The proposed 200-acre retail theme park in Northwest Miami-Dade won state approval Tuesday for a land deal at the heart of its plan to bring the largest mall in America to the Miami suburbs.
In a unanimous vote in Tallahassee, Gov. Rick Scott and Cabinet members endorsed selling 82 acres of state land to Miami-Dade for $12.3 million, which in turn will sell it for the same amount to American Dream Miami developer Triple Five. Some of South Florida’s largest malls urged the Cabinet to reject the American Dream deal, an early sign of the fight ahead for Triple Five as it pursues a shopping destination large enough to have its own indoor ski slope and sea-lion habitat.
The approved transaction allows Triple Five to avoid potential competition in the state’s surplus-land protocols, which give local counties first shot at any spare real estate before it goes up for sale. It also marked an early win for Miami-Dade Mayor Carlos Gimenez, whose administration spent the last year negotiating the American Dream in secret and then won quick approval for it last month from the County Commission.
Opponents of the sale criticized the sales price as not representing the best deal for taxpayers. And while state officials cited appraisals justifying Triple Five’s price, critics said more effort should have been put into evaluating the land wedged between Florida’s Turnpike and Interstate 75.
"We don't think that an appraisal is adequate to ensure that you're going to get fair market value for the property," said Bill Williams, a Tallahassee attorney for a newly formed group called the South Florida Taxpayers Alliance. "It doesn't seem fair for the taxpayers of Florida."
The decision to sell 82 acres of state-owned land west of Miami Lakes followed two hours of debate. Supporters described a $4 billion venture that will be the largest real estate project in the history of South Florida, with a likelihood of 25,000 new jobs.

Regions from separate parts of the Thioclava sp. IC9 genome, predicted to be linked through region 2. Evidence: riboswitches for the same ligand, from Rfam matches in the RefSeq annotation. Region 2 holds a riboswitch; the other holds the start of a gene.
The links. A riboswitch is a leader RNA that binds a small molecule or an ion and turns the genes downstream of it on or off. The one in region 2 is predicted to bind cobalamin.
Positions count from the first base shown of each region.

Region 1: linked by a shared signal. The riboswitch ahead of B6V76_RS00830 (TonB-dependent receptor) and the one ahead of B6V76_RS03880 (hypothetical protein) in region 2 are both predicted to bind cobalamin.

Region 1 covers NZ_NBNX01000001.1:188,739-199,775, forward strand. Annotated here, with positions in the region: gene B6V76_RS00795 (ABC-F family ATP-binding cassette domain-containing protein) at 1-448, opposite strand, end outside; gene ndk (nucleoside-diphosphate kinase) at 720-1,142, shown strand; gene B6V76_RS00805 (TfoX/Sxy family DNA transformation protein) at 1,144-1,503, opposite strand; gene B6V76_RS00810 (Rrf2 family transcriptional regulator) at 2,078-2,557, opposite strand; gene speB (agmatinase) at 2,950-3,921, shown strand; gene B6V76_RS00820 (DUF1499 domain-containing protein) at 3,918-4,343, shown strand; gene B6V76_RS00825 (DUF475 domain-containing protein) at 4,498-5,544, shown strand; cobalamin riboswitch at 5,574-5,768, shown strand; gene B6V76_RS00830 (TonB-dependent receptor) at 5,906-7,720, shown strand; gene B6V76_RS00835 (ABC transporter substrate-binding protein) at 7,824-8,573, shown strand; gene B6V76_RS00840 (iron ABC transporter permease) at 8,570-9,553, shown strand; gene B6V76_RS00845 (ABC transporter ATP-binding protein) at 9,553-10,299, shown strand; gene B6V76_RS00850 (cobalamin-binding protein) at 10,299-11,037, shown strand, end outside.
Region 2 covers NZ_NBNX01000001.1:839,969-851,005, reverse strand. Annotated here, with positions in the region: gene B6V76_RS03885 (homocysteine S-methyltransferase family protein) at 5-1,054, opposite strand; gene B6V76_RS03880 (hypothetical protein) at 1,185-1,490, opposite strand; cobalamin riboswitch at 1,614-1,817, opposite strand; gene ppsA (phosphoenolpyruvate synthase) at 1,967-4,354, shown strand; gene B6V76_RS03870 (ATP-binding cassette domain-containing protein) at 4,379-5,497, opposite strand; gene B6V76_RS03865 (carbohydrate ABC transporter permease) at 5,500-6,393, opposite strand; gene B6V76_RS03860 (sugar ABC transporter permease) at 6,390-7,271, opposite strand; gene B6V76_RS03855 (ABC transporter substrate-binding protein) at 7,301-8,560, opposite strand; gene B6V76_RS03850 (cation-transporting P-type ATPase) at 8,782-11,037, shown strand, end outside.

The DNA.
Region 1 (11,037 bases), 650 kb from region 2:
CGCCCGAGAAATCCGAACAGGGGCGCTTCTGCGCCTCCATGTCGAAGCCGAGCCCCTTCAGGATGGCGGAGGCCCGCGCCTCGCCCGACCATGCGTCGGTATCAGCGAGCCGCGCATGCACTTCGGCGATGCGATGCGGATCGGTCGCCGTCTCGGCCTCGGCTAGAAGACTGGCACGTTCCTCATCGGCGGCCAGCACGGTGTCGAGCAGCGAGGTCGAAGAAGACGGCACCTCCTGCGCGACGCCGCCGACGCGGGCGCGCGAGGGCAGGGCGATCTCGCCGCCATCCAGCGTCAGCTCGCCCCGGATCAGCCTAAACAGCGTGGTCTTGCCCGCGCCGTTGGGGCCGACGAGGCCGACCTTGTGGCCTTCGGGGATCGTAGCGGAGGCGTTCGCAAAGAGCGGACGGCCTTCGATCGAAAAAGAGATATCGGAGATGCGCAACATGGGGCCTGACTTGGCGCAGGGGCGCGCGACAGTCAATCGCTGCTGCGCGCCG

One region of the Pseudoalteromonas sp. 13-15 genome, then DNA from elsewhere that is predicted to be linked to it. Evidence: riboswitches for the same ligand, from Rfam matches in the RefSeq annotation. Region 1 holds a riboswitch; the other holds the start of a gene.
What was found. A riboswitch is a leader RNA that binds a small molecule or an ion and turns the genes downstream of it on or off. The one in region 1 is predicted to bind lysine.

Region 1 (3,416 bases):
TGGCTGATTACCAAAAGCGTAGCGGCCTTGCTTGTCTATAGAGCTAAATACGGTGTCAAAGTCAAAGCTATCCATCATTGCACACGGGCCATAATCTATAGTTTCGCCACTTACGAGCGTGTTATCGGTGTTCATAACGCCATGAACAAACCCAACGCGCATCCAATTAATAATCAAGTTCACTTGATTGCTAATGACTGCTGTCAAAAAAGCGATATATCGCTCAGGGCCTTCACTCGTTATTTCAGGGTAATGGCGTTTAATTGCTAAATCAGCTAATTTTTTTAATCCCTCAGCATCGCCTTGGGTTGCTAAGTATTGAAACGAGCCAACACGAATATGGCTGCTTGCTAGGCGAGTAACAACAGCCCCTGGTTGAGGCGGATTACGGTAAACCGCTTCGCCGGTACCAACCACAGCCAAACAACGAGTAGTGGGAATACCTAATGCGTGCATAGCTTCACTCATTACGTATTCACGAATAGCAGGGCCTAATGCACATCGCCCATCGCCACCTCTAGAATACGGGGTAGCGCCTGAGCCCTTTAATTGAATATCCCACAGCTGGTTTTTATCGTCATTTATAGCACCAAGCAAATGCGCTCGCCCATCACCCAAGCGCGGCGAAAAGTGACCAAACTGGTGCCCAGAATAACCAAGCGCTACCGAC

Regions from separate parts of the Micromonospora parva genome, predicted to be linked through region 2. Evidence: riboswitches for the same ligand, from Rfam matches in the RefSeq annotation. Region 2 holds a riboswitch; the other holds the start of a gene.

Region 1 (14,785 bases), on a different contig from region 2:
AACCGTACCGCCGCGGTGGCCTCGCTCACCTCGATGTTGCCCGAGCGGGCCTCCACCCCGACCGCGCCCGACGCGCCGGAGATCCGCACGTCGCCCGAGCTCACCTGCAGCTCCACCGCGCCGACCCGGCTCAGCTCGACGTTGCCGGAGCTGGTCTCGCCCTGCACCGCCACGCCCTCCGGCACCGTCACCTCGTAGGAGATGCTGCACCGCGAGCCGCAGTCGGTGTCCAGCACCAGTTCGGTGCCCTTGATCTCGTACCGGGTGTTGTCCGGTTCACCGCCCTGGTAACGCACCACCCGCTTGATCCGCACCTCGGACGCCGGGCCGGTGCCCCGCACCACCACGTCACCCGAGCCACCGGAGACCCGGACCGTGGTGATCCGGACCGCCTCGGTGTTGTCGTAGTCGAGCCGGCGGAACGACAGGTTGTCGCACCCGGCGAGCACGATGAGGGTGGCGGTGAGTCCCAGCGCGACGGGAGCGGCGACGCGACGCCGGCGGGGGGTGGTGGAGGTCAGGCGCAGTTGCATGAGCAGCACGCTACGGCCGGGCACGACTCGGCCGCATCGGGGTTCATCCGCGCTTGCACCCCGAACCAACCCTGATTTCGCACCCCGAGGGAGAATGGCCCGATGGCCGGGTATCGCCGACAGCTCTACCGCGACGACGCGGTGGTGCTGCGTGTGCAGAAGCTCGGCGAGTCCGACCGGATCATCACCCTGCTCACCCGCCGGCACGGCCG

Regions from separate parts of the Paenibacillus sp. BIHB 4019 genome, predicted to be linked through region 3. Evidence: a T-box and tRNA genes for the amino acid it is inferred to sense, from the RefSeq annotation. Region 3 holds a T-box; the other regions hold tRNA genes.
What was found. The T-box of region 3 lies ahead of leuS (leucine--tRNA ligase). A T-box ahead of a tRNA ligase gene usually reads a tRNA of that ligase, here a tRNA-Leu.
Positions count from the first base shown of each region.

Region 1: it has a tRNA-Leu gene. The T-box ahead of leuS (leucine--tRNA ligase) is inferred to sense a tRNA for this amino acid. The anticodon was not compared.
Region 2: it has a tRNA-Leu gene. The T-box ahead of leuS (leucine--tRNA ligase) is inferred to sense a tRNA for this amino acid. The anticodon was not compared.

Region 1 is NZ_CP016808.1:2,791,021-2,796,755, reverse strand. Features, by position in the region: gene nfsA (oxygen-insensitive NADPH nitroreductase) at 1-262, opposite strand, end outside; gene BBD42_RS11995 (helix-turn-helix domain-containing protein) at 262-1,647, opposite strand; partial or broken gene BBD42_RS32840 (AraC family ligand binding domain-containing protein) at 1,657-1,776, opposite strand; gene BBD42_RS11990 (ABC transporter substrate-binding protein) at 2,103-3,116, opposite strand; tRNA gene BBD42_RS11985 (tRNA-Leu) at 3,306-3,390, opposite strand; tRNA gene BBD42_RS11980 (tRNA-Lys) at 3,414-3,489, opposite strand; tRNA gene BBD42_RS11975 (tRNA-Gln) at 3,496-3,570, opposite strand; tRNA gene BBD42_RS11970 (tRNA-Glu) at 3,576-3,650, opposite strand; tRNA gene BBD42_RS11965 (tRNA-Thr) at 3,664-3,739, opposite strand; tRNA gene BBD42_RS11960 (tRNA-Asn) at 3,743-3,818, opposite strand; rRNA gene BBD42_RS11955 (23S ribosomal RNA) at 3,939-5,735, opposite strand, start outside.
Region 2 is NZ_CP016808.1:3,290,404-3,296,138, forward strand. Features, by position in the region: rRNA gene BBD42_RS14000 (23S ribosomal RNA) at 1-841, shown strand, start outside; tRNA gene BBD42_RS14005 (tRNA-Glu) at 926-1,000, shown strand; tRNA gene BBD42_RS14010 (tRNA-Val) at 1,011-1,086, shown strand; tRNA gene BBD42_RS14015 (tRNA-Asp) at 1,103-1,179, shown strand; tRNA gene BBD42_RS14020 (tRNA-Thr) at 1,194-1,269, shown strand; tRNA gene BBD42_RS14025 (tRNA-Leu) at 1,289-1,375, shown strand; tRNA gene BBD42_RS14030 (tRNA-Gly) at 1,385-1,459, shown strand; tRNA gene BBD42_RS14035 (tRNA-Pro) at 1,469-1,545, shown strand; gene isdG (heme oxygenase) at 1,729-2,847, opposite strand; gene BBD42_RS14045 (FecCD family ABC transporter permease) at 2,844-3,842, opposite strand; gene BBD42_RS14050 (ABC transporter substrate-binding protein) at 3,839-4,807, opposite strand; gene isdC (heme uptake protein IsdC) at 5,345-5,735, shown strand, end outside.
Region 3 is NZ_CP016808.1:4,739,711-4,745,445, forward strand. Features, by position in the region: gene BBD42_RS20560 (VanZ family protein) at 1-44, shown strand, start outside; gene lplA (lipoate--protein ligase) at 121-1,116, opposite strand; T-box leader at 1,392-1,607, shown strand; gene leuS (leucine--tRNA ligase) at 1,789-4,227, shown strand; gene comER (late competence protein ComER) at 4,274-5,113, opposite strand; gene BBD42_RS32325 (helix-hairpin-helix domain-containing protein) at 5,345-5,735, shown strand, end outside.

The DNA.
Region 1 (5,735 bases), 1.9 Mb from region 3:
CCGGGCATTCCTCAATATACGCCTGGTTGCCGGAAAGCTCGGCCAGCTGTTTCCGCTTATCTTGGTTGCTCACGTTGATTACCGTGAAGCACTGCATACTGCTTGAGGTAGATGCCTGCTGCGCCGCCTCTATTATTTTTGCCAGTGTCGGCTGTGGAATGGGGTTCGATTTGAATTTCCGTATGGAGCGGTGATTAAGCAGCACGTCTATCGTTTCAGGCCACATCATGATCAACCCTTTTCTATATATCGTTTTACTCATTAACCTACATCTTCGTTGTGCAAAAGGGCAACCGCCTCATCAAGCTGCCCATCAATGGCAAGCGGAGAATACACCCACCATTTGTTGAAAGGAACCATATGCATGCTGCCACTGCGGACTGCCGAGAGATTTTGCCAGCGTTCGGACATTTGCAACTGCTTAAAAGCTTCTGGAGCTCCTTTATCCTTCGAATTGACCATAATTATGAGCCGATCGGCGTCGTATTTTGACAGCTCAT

Gimenez was joined by Miami-Dade Schools Superintendent Albert Carvalho in urging the governor and Cabinet to approve the land sale. Miami-Dade’s school system held a 50-year lease on part of the state land, and Triple Five agreed to pay an additional $7 million for the school board to cancel the lease.
General Growth Properties, owner of Miami’s Bayside Marketplace, and Simon Property Group — owner of Sawgrass Mills, a West Broward shopping center north of the American Dream site — both spoke against the project Tuesday.
Testifying in favor of the project were the Beacon Council and the Greater Miami Chamber of Commerce.
Agriculture Commissioner Adam Putnam made the motion to approve the deal, and described the undeveloped property as "82 acres of melaleuca."
Chief Financial Officer Jeff Atwater quickly endorsed Putnam's motion, but expressed wariness about the state's appraisal.
"I'm just going to question whether we're getting the best possible return for the taxpayer," Atwater said. "I really do question." But he noted that no one other than Triple Five, owner of Minnesota’s Mall of America, has offered to buy the property.
Triple Five is securing the rest of its 200-acre site from private owners, and most of it comes from developer Graham Co. While it now has the needed footprint for its four-million-square-foot project, the company faces a long path of regulatory approvals involving transportation, zoning and land-use clearances.